The Layers of Learning Podcast with Karen and Michelle is here to help you get your whole family learning together in your homeschool. We are the sisters behind Layers of Learning. We love getting together to chat about homeschooling and this podcast is just a series of our chats. We’re inviting you to listen in on our conversations.
We both have big families, but we teach almost all of our school subjects to everyone at once, and we want to help you find the joy in that too, so we talk a lot about family homeschooling. To see all of our episodes, visit our Layers of Learning Podcast Page. Join us as we explore how to have a happy, hands-on, family-style homeschool.
What To Do When Your Homeschool Blows Up
In Episode 24, What To Do When Your Homeschool Blows Up, Michelle and Karen discuss strategies for homeschool families to help them cope when something blows up. Whether it’s tantrums or refusing to do school work, anger or disruptive kids, there are a lot of things that disrupt the rhythm of a homeschool day. Not only can you survive these blow-ups, but you can also begin to move past them. Small changes can make a big difference in the happiness and health of your homeschool.
Karen and Michelle share their own experiences and thoughts as long-time homeschool moms who have seen a blow-up or two. Simple, consistent expectations, a balanced school day rhythm, and awareness of the needs of kids and parents alike can become the key to evolving into a calmer and more joyful homeschool. Whether this is a new struggle or a long-time trial, listen to these simple ideas to help curb the blow-ups and contention in your school day. Many of these same strategies can help you salvage a day that gets derailed by interruptions, distractions, and commitments. Every time you build a healthy homeschool rhythm. In addition, listen for tricks on dealing with the teens in your home who may be throwing a wrench in your school day.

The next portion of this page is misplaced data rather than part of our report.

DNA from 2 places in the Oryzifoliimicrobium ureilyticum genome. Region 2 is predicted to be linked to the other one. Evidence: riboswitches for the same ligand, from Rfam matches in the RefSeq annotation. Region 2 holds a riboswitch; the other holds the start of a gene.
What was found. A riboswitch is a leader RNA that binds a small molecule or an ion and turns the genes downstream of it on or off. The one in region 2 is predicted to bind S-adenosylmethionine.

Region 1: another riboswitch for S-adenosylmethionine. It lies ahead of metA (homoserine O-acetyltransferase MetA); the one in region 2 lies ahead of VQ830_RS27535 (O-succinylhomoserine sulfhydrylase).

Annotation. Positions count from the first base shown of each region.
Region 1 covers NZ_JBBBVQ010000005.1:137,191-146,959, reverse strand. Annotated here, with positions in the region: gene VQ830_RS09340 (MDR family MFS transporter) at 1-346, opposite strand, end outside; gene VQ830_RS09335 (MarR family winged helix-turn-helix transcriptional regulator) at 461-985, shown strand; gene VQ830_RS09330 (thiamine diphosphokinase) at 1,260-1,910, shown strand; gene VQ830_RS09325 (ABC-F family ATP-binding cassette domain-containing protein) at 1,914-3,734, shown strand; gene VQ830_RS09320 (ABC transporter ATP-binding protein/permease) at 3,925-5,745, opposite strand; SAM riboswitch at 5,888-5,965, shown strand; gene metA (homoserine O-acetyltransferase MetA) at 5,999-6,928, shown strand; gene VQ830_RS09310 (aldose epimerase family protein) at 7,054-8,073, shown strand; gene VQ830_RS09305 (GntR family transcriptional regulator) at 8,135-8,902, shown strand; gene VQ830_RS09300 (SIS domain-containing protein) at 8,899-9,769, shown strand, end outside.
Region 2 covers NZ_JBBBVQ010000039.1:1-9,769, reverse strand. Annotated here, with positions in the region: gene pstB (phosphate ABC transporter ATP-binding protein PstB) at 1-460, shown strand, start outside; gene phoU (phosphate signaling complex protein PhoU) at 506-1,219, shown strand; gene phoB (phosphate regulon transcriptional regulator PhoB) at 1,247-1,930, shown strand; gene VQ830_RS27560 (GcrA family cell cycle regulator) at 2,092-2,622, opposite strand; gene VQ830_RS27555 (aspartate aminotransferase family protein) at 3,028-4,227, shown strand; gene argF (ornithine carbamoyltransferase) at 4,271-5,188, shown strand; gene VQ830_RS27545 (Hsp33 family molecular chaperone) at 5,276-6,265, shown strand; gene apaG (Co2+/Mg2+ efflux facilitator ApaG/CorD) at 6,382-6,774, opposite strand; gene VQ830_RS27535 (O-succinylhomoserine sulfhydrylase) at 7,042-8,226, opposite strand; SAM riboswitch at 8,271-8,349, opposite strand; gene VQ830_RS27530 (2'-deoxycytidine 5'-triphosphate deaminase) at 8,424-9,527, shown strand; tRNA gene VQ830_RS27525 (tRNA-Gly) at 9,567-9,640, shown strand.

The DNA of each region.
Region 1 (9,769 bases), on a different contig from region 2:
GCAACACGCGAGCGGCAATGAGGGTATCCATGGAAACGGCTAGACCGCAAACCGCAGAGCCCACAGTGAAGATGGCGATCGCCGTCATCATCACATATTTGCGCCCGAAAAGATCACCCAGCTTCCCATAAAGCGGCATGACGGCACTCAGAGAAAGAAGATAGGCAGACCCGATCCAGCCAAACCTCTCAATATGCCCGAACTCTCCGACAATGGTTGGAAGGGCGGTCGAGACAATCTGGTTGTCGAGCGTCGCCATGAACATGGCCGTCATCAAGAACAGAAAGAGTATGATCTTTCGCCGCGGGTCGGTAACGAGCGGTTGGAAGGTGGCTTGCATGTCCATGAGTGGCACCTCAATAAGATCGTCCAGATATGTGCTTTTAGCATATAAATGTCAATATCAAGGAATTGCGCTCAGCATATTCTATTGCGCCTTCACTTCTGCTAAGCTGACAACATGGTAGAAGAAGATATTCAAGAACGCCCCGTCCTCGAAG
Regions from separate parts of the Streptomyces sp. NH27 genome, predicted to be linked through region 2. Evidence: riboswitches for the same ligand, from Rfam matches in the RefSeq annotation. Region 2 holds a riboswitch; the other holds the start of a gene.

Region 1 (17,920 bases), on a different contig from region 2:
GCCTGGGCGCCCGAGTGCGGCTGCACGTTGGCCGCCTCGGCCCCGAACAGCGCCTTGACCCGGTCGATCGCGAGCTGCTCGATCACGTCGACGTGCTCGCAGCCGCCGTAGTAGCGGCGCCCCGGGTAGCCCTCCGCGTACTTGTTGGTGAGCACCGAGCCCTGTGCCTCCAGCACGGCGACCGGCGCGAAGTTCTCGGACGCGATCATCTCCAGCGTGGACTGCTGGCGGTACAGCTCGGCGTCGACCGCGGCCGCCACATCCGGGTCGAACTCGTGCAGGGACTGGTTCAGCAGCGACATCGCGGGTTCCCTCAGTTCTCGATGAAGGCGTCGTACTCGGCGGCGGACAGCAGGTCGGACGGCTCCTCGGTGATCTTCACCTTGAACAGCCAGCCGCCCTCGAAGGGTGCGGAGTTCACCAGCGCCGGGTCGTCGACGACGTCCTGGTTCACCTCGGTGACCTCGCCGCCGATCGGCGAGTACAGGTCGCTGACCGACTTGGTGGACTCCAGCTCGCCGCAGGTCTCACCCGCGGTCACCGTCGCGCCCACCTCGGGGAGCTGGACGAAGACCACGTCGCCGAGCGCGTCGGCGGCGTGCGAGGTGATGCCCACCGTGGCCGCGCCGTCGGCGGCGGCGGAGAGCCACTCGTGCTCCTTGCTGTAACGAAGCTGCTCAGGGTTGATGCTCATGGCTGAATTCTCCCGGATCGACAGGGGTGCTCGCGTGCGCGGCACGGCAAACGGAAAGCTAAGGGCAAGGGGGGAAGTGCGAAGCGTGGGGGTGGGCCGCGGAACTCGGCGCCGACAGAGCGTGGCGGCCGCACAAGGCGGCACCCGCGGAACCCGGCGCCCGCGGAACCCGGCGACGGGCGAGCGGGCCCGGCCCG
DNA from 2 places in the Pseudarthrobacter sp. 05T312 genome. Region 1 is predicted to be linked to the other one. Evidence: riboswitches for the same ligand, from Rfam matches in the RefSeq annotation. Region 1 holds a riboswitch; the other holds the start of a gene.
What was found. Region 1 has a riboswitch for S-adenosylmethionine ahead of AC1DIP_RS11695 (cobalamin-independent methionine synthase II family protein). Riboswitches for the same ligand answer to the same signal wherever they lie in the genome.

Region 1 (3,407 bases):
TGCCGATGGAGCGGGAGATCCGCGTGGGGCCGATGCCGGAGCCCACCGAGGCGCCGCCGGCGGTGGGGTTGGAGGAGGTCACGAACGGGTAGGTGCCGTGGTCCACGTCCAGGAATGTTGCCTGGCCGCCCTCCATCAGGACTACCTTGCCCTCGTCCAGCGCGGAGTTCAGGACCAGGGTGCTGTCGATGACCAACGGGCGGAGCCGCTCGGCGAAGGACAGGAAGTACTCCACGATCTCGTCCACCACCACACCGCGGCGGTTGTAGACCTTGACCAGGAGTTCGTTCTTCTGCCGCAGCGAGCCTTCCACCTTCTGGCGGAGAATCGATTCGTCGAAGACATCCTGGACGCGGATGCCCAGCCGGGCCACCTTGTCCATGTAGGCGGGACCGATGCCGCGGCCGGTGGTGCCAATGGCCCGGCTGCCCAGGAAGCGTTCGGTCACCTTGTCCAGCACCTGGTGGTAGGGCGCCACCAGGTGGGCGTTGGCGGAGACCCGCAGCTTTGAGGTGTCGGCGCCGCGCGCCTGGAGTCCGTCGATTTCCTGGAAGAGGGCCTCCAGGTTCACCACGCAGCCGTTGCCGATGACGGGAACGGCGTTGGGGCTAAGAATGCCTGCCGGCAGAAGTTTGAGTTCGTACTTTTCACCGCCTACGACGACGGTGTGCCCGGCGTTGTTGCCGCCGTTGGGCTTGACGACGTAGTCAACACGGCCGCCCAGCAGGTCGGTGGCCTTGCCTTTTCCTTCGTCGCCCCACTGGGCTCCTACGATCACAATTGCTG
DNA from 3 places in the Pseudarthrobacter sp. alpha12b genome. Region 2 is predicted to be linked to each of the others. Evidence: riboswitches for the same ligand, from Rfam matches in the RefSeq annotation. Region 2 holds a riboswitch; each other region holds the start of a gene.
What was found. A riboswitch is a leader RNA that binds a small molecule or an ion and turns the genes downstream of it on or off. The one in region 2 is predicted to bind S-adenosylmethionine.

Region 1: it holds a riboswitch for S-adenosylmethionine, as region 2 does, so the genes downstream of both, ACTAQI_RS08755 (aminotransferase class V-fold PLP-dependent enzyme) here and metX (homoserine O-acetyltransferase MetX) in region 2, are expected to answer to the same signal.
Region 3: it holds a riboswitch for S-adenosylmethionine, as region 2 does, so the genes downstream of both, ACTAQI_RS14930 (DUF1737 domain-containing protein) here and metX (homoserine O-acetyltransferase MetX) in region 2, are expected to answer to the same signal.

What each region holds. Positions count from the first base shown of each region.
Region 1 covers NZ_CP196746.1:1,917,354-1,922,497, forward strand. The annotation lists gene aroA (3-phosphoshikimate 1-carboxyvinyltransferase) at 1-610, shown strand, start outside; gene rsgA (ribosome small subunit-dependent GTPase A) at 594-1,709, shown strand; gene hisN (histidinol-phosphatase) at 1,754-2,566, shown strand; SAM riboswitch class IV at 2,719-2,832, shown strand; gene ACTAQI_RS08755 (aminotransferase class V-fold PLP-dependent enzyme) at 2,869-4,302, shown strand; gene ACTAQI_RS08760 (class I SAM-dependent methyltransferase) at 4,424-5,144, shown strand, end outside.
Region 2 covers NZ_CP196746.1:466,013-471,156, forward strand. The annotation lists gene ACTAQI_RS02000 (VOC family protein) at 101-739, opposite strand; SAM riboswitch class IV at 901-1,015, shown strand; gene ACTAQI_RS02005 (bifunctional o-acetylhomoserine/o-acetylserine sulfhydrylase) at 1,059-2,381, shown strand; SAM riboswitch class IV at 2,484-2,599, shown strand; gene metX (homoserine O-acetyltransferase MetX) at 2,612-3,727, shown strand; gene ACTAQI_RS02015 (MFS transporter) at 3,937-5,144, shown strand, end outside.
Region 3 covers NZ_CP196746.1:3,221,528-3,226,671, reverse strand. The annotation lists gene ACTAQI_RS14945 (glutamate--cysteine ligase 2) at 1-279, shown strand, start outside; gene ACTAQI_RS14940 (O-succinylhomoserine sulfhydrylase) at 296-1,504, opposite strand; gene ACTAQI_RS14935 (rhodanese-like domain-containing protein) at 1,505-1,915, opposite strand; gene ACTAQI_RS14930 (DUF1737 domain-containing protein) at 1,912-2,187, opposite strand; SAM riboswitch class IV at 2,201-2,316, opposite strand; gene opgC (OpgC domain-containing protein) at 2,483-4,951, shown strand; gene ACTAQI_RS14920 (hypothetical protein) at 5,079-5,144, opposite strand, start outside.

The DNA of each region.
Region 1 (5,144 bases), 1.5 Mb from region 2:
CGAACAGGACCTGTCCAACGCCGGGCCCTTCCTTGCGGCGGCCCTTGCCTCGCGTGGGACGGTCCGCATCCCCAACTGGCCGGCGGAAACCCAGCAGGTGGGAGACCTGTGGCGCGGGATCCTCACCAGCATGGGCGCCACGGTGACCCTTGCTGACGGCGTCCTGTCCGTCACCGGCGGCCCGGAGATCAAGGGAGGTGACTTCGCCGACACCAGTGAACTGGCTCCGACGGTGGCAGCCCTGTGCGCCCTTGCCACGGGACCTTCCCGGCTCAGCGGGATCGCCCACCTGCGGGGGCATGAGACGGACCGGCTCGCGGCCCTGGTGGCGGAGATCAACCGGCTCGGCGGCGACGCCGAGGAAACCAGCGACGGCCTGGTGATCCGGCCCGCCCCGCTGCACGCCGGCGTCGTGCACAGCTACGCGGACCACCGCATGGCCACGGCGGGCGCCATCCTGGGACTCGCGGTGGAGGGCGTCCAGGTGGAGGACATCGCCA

Here Are A Few Topics You’ll Hear About In This Podcast:
- Consistency is your friend
- Reset with a break when a conflict or disruption occurs
- Physical activities can create calmer kids, so incorporate them within learning time and in small breaks
- Built-in breaks can keep the blow-ups from happening
- Creating close proximity to provide attention and closeness
- Recognizing the individual needs of each of your children – music, quiet, interaction style, physical touch, creativity, order
- Put expectations and procedures in place
- Kids who don’t know what to expect can’t behave because they don’t know how to behave.
- Separate your emotions from your kids’ emotions and learn to regulate yourself instead of merely reacting to conflict
- Eliminate interruptions and distractions to maintain a productive rhythm to your day
- Learn to say no to people, demanding commitments, and busyness
- Ideas for dealing with your teenagers who are being disruptive to your homeschool, including shifting the sphere of responsibility, gifting them more independence, helping them set boundaries, and consistently enforcing consequences
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